Jack Knox: TC book sale postponed, but not cancelled

Here’s an announcement we didn’t want to have to make: We’re postponing this spring’s Times Colonist book sale.

Note the terminology, though. Postponing, not cancelling. We’re determined to make the annual literacy fundraiser happen once the COVID-19 dust has settled.

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Listen to what the TC’s publisher and editor-in-chief, Dave Obee, had to say: “The benefits of the book sale are too great for it to simply be abandoned. The recipients of Times Colonist Literacy Fund grants depend on that money. Our intent is to reschedule.”

Our goal is to have the sale in August, assuming the health authorities sound the all-clear. After that, the concrete floor of the site of the sale, the Victoria Curling Club, will be covered with ice.

The book-sale example illustrates a conundrum faced by concert promoters, sports leagues and anyone else considering putting on an event that could draw more than 250 participants: How do they plan? No one has a crystal ball showing when life will return to normal, when it will be safe to write on a calendar in ink.

If you’re putting on a music festival next week, it’s pretty obvious that you have to cancel. But what if your event is in June? What if you’re the Rolling Stones and your two-month North American tour is scheduled to begin May 8? For large-scale productions like that, or even the just-postponed TC 10K, the logistical dominoes have to begin falling weeks, months in advance.

Take the book drive. It has operated in the same way every year since its inception in 1998: books donated by readers at a drive-through drop-off are sorted by volunteers and sold at a two-day sale. Not only is it a great deal for book buyers (really, the lineup is longer than the doomsday prepper queue at Costco) but all the money goes to literacy-related programs on Vancouver Island.

From set-up to cleanup, the sale takes about four weeks. In the early years, it was always a challenge to find a venue that was both large enough to hold the event and owned by someone in a position to make the location available for a month. The book sale vagabonded around temporarily vacant downtown buildings — the old Bay, the old Brick on Quadra Street, the former NOW furniture store on Douglas — before they were redeveloped.

The event finally landed at the curling club in 2010. It’s a perfect match. Once the ice melts at the end of curling season, the book drive moves in. That’s why the collection is held on a weekend at the end of April and the sale two weeks later in May.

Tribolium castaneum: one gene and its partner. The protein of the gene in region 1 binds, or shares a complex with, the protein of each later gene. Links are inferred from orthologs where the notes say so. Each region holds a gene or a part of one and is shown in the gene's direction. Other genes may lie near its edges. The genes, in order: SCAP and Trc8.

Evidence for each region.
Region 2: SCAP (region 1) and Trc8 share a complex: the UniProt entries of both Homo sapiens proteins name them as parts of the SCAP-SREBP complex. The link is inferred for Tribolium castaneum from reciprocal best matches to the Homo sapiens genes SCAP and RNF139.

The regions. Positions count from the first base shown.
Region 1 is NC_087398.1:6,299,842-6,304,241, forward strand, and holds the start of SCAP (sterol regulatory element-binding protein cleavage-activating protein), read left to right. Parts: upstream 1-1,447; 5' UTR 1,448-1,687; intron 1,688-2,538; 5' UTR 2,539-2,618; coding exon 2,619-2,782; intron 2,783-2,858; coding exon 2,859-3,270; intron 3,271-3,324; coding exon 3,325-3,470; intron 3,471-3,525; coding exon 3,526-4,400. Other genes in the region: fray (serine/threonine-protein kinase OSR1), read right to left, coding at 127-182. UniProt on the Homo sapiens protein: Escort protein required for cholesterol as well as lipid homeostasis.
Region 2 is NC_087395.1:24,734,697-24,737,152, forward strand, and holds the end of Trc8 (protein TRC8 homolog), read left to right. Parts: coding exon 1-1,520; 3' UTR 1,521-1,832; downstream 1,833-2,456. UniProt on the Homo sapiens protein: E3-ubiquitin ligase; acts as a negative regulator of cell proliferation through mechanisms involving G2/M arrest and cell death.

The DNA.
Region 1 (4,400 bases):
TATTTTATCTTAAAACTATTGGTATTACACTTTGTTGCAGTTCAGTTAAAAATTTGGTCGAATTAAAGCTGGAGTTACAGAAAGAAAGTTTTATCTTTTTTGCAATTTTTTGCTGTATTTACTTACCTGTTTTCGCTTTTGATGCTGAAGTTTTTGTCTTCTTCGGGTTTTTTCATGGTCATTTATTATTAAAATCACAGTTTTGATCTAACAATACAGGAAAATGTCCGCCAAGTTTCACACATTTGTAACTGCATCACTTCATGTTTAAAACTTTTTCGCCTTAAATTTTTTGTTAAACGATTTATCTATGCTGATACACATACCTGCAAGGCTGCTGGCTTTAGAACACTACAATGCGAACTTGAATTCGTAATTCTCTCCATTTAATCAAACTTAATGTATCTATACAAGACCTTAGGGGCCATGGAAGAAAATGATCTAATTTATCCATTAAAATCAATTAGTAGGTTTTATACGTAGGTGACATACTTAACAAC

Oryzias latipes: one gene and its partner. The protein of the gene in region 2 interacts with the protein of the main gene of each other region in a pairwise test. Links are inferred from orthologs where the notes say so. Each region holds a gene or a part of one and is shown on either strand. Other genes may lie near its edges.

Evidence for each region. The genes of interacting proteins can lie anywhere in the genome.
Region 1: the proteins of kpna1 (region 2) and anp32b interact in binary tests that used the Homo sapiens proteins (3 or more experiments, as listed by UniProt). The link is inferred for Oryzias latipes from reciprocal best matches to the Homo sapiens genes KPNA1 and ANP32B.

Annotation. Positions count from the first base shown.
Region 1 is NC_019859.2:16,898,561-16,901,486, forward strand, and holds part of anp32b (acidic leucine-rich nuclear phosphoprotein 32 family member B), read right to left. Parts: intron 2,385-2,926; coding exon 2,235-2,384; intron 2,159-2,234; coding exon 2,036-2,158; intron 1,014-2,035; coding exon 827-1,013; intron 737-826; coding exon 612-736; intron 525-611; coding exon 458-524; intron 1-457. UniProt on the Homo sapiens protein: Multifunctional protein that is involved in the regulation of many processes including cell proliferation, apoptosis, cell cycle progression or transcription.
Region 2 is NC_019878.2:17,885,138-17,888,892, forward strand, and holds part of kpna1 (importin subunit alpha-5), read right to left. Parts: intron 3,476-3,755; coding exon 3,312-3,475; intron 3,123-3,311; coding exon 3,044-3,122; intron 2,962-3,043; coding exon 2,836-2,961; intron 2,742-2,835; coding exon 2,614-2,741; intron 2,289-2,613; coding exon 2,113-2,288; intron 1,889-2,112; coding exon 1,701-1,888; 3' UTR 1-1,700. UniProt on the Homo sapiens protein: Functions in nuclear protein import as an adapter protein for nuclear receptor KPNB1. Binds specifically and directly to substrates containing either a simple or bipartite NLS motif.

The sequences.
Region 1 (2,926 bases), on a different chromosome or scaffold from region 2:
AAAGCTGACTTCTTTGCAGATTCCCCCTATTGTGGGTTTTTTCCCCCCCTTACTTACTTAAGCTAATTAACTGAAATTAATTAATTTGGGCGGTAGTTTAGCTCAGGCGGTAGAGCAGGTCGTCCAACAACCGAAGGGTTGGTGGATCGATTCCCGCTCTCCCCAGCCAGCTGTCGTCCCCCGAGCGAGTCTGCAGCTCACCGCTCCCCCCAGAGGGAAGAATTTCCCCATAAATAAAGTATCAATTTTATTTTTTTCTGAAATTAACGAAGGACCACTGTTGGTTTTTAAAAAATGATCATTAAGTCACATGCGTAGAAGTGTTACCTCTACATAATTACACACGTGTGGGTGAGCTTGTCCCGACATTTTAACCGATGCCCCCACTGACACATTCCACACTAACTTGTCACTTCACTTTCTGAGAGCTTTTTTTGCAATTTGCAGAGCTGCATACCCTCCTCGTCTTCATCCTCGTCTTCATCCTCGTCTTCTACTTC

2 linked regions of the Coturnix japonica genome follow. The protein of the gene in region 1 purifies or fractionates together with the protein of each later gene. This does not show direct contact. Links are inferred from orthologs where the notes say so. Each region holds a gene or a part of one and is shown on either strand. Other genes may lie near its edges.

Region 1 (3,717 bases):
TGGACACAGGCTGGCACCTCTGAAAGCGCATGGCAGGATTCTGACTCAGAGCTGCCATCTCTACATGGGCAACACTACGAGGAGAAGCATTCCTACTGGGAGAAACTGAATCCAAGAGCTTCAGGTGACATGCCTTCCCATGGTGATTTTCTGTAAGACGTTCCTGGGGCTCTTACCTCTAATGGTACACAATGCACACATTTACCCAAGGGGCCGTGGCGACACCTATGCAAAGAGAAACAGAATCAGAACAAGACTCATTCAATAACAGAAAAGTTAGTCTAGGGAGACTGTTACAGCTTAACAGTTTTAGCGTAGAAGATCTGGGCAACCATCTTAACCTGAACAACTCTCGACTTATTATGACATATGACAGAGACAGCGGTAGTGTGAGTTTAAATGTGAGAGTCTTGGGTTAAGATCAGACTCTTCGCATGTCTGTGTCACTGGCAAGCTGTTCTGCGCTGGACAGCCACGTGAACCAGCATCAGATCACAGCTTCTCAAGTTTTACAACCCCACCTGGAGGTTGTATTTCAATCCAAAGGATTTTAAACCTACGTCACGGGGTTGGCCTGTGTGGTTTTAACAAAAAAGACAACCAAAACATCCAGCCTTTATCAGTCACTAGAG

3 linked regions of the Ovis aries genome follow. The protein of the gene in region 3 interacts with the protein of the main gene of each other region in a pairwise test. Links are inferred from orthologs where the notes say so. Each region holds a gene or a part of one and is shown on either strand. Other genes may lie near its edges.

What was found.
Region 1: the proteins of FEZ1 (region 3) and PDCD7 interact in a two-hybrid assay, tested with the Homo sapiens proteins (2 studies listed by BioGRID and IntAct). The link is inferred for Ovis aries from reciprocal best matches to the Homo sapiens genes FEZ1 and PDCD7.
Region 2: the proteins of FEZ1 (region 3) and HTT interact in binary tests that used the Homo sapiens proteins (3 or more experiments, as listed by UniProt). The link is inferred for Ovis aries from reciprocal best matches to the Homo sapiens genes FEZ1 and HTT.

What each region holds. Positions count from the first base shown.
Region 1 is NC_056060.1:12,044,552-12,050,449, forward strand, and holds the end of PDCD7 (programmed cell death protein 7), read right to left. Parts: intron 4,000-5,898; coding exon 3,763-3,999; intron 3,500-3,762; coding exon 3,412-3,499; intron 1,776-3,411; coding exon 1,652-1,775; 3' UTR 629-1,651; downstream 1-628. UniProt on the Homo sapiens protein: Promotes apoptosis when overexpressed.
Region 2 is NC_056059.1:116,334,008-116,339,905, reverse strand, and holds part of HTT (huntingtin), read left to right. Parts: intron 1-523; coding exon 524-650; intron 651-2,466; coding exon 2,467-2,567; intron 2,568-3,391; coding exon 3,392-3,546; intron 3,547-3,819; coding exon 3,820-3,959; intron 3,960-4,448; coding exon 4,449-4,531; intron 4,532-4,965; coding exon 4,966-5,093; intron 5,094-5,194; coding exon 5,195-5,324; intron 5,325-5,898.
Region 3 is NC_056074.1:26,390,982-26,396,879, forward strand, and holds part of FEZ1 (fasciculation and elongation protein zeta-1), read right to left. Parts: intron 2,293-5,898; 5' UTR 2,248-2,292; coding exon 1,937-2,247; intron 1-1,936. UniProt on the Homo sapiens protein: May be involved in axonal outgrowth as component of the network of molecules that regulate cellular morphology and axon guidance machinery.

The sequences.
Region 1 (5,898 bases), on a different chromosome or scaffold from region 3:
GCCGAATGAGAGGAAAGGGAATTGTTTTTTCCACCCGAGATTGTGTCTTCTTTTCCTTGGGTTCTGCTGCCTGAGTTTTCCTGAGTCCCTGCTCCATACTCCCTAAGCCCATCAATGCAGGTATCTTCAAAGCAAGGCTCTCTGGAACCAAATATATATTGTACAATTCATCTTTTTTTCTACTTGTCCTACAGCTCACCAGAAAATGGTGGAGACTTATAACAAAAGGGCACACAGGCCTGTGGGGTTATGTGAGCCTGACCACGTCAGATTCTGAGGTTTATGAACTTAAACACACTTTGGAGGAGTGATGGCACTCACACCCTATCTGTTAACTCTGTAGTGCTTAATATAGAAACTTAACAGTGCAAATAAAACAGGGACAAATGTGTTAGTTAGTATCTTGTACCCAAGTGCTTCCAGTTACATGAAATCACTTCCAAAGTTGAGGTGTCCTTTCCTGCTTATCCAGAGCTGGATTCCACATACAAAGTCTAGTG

The problem now is that there were a whole bunch of things that needed to happen soon — scrounging 300-odd trestle tables, lining up fencing, finding first-aid staff, arranging phone lines for point-of-sale machines — for the event to happen as scheduled. We couldn’t go ahead without knowing if restrictions would be eased by May. We needed certainty that we do not have.

The most important consideration was the health of the hundreds of volunteers who are the engine that drives the book sale. Many are retirees, are of the age deemed most vulnerable to COVID-19. Then there was the image of thousands of buyers, cheek to jowl in a giant, crowded room, everyone pawing over the same books. Not what comes to mind when thinking of social distancing.

We hope the volunteers, many of whom clear their calendars to be available each spring, will still be able to show up when the rescheduled sale gets the green light. We hope the book donors and buyers will appear, too.

For it really is a good cause. This year, the book sale generated the greatest part of the more than $300,000 (about a third of that total came from matching funds from the Education Ministry) that the Times Colonist Literacy Fund distributed to 180 beneficiaries, mostly schools. As one of those who got to play Santa Claus, hand-delivering cheques, I can attest that school librarians are like kids on Christmas day when their grants arrive.

Then there are the other recipients, from a Mustard Seed Street Church project that provides school supplies to those who can’t afford them, to Victoria Literacy Connection programs that prevent children from being left behind in life.

So, while we’re shelving the Times Colonist book sale for now, we’re not closing the book.

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